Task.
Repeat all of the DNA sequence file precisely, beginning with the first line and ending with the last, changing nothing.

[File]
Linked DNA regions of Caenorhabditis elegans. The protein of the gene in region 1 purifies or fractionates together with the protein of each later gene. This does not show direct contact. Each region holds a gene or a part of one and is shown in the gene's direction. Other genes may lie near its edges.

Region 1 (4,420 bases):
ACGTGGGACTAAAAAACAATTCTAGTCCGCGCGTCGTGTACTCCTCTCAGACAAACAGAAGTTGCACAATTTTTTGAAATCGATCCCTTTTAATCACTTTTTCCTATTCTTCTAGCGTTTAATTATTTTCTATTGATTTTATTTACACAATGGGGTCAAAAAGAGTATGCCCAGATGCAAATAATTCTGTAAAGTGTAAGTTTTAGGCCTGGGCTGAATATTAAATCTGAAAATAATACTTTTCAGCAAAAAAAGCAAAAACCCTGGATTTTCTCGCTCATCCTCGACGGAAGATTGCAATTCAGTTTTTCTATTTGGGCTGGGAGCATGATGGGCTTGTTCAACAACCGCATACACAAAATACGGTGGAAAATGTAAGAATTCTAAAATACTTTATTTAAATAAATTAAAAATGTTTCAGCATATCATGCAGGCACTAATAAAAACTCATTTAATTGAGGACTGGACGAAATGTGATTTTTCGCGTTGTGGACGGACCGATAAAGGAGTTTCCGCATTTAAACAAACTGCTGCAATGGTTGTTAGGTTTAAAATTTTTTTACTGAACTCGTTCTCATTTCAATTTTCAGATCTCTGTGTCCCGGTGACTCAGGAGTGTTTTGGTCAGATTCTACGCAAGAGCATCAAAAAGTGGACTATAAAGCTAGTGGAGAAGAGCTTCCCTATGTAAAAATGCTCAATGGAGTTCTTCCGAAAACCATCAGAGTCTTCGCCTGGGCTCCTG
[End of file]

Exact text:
Linked DNA regions of Caenorhabditis elegans. The protein of the gene in region 1 purifies or fractionates together with the protein of each later gene. This does not show direct contact. Each region holds a gene or a part of one and is shown in the gene's direction. Other genes may lie near its edges.

Region 1 (4,420 bases):
ACGTGGGACTAAAAAACAATTCTAGTCCGCGCGTCGTGTACTCCTCTCAGACAAACAGAAGTTGCACAATTTTTTGAAATCGATCCCTTTTAATCACTTTTTCCTATTCTTCTAGCGTTTAATTATTTTCTATTGATTTTATTTACACAATGGGGTCAAAAAGAGTATGCCCAGATGCAAATAATTCTGTAAAGTGTAAGTTTTAGGCCTGGGCTGAATATTAAATCTGAAAATAATACTTTTCAGCAAAAAAAGCAAAAACCCTGGATTTTCTCGCTCATCCTCGACGGAAGATTGCAATTCAGTTTTTCTATTTGGGCTGGGAGCATGATGGGCTTGTTCAACAACCGCATACACAAAATACGGTGGAAAATGTAAGAATTCTAAAATACTTTATTTAAATAAATTAAAAATGTTTCAGCATATCATGCAGGCACTAATAAAAACTCATTTAATTGAGGACTGGACGAAATGTGATTTTTCGCGTTGTGGACGGACCGATAAAGGAGTTTCCGCATTTAAACAAACTGCTGCAATGGTTGTTAGGTTTAAAATTTTTTTACTGAACTCGTTCTCATTTCAATTTTCAGATCTCTGTGTCCCGGTGACTCAGGAGTGTTTTGGTCAGATTCTACGCAAGAGCATCAAAAAGTGGACTATAAAGCTAGTGGAGAAGAGCTTCCCTATGTAAAAATGCTCAATGGAGTTCTTCCGAAAACCATCAGAGTCTTCGCCTGGGCTCCTG